This short story by Jeanette Winterson was first published in 1988. It dramatizes contemporary gender wars by retelling one version of the myth of Orion, a mighty hunter, in which Orion meets Artemis, a mythic female hunter, rapes her, and is killed by her with a scorpion.
Sounds like a feminist revenge fantasy, or at least a representation of an ancient, and ongoing, gender power struggle. But it’s more than that.
Winterson knows the mythological literature in which heroes are typically male, often hunters or warriors, on a quest for an object or place in the world, or, in the case of religious heroes, for eternal life in another world. Women in mythology, though they might be goddesses, are typically objects of desire (distractions from the quest), mothers, wives, or helpers to the male heroes. While the men are out performing feats of strength and courage, women are more often at home tending the hearth.
Winterson explicitly presents the story of Orion and Artemis as “the old clash between history and home. Or to put it another way, the immeasurable, impossible space that seems to divide the hearth from the quest.”
If it’s a simple feminist revenge fantasy, then why is the story entitled after the male “hero,” and why is it Orion who gets immortalized in a constellation, where to this day “he does his best to dominate the skyline”?
If it is simply a representation of the ancient gender binary between quest and hearth, then how is it that Artemis rejects marriage, childbirth, and home-making in order to be a great hunter? While the original story itself challenges this binary, it also reinforces the polarity as an either-or choice.
By invoking the myth Winterson also reinforces the ancient difference between male and female social roles, but she challenges it by having Artemis, not simply reject the traditional female role, but redefine it in terms of self-knowledge:
“She found that the whole world could be contained within one place because that place was herself… What would it matter if she crossed the world and hunted down every living creature as long as her separate selves eluded her?”
Artemis comes to realize that “Leaving home meant leaving nothing behind. It came too, all of it, and waited in the dark.” Quest and hearth are one. The ultimate quest is the journey to the self.
This wisdom eludes Orion. For him the quest is all about hyper-masculinity, power, and domination. Thus his rape of Artemis.
Yes, Artemis kills him in his sleep, and while this act of revenge suggests a struggle between feminist power and masculine power, it is more than that. After Orion rapes Artemis, he falls asleep, but after Artemis murders Orion, she wakes up:
“Artemis lying beside dead Orion sees her past changed by a single act…She is not who she thought she was. Every action and decision has led her here. The moment has been waiting the way the top of the stairs waits for the sleepwalker. She had fallen and now she is awake.”
When she sees Orion’s body becoming food for lizards, she covers him with rocks to create a high mound, which, when she views it from a distance looks like a monument.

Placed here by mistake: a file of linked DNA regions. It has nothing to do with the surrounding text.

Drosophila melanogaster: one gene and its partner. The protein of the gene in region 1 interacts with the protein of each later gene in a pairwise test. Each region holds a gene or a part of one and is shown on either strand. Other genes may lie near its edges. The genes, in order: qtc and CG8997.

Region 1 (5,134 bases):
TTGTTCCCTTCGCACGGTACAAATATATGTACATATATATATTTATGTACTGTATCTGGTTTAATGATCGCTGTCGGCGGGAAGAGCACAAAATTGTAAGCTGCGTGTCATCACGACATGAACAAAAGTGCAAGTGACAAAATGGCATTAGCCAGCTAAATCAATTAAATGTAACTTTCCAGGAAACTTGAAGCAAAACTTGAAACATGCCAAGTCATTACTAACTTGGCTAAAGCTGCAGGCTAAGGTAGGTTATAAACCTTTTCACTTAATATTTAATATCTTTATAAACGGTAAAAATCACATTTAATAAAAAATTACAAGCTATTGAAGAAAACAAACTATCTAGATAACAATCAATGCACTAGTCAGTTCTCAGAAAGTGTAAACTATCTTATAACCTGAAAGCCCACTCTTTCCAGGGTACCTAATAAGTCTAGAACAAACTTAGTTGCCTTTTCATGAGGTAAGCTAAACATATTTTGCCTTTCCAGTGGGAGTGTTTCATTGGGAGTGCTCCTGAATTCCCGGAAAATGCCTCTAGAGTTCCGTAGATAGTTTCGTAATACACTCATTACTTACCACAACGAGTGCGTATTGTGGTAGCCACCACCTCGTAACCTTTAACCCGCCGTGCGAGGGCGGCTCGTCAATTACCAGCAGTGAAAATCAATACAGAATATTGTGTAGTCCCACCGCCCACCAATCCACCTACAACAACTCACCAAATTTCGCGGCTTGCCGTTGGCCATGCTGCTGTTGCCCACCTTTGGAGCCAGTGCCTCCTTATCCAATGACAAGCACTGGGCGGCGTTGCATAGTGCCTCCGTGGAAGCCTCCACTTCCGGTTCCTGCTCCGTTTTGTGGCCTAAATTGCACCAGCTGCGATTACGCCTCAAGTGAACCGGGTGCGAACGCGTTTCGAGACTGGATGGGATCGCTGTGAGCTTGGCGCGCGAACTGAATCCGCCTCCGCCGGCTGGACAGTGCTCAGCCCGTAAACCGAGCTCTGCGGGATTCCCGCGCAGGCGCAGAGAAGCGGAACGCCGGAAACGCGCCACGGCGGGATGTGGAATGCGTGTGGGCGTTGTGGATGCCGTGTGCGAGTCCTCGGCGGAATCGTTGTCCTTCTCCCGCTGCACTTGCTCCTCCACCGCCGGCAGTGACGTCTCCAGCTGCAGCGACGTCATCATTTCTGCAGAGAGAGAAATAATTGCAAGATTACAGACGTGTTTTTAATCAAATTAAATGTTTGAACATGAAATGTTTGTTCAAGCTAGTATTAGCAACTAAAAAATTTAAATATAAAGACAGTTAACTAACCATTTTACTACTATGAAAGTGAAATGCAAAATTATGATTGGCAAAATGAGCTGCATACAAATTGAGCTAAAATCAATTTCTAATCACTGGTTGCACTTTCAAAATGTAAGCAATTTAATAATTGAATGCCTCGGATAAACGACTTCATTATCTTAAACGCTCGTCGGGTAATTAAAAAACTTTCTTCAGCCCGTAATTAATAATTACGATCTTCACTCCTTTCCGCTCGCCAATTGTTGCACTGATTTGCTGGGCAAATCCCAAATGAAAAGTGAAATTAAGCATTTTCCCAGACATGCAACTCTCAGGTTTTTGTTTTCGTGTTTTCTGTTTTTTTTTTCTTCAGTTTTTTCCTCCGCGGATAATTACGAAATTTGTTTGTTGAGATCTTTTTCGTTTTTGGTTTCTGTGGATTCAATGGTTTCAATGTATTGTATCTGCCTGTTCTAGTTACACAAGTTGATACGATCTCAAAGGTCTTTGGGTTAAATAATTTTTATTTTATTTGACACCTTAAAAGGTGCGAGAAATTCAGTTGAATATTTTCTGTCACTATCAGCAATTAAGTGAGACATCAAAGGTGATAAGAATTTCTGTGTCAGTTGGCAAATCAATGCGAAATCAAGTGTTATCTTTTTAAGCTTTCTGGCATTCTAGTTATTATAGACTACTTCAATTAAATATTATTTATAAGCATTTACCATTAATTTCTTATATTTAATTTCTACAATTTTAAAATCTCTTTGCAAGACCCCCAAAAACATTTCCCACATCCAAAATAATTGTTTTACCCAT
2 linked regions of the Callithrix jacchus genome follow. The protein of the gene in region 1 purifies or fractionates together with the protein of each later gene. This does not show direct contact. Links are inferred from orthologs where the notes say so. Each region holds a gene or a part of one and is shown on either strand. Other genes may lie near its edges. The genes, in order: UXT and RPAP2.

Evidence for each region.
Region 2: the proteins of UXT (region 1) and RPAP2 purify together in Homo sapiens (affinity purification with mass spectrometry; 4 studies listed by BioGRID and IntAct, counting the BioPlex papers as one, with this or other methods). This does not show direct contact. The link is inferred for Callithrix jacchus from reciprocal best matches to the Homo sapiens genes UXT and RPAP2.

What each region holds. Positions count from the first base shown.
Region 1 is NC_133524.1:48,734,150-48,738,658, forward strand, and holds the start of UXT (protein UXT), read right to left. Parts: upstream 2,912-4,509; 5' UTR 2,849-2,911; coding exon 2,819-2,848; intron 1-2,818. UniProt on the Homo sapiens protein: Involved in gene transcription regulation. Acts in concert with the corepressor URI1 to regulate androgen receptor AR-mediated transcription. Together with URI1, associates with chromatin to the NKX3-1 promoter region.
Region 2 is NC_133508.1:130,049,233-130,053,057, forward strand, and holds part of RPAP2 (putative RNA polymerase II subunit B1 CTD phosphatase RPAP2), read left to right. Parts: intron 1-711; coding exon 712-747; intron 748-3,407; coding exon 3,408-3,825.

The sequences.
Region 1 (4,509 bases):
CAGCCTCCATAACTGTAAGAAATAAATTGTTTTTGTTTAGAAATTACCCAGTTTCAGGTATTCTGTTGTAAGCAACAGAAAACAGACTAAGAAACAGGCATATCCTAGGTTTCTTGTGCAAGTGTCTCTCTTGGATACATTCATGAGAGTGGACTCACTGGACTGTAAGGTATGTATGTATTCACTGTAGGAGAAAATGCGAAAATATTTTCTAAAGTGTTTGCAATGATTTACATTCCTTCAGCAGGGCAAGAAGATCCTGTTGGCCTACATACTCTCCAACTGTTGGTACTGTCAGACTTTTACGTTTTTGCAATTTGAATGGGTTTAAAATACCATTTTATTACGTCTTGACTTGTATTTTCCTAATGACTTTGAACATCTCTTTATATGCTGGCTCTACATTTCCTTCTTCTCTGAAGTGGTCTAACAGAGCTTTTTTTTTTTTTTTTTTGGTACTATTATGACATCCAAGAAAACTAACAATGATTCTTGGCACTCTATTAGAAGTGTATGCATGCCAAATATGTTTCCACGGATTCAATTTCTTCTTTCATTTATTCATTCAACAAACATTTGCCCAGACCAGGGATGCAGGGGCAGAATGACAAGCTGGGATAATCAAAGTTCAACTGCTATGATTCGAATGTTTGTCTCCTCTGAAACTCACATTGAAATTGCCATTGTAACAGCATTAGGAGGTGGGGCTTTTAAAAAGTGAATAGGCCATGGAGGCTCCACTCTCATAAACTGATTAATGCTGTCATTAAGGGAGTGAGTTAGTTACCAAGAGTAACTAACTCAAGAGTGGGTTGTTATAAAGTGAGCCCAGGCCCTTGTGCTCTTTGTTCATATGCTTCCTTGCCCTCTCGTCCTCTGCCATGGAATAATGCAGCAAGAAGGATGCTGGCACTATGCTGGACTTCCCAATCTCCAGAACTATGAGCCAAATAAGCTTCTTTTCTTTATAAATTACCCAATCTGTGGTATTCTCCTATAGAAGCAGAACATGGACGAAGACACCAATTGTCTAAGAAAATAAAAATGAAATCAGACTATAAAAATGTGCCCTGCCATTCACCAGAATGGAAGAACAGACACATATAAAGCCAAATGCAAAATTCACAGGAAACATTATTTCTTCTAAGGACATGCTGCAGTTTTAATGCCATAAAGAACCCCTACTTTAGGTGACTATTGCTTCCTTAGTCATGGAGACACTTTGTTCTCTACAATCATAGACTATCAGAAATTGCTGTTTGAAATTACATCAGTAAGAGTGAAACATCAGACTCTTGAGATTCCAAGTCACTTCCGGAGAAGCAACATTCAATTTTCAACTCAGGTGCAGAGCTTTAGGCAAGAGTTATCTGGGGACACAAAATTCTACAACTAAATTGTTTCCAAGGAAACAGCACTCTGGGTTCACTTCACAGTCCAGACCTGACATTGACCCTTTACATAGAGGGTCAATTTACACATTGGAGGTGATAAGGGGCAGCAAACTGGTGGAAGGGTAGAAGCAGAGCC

By rejecting the social norms of her day, Artemis begins to awaken to self-knowledge and to recognize the false binary of quest and hearth. The gender power struggle overtakes her, but, again, she awakens to new self-knowledge. Her “burial” of Orion demonstrates respect for his humanity, despite his cruelty to her. This act of redemption takes her to a new level: “Finally, at the headland, after a bitter climb to where the woods bordered the steep edge, she turned and stared out, seeing the shape of Orion’s mound, just visible now, and her own footsteps walking away. Then it was fully nigh, and she could see nothing to remind her of the night before except the stars.”
The story offers three larger contexts in which to view the myth and the story that Winterson draws out of it.
First there is the context of history: the ancient myth transformed into a modern feminist story in 1988. What future transformations will unfold in history? “Monuments and cities would fade away like the people who build them. No resting place or palace could survive the light years that lay ahead. There was no history that would not be rewritten…”
Second is the context of medieval alchemy: “Tertium non data. The third is not given. That is, the transformation from one element into another, from waste matter into best gold is a process that cannot be documented. It is fully mysterious.” Artemis’s transformations from gender rebel to self-conscious individual to stargazer could not have been predicted, nor can future transformations to come.
Third is the context of astronomy: “Every 200,000 years or so the individual stars within each constellation shift position. That is, they are shifting all the time, but more subtly than any tracker dog of ours can follow. One day if the earth has not voluntarily opted out of the solar system, we will wake up to a new heaven whose dome will again confound us. It will still be home but not a place to take for granted.” For now, Orion still dominates the skyline (though “he glows very faint, if at all, in November. November being the month of Scorpio.”) But what of that “new heaven” to come?
This past November it seemed a new transformation was on the horizon, but it was not to be. Orion still dominates the skyline. But what of that “new heaven” to come?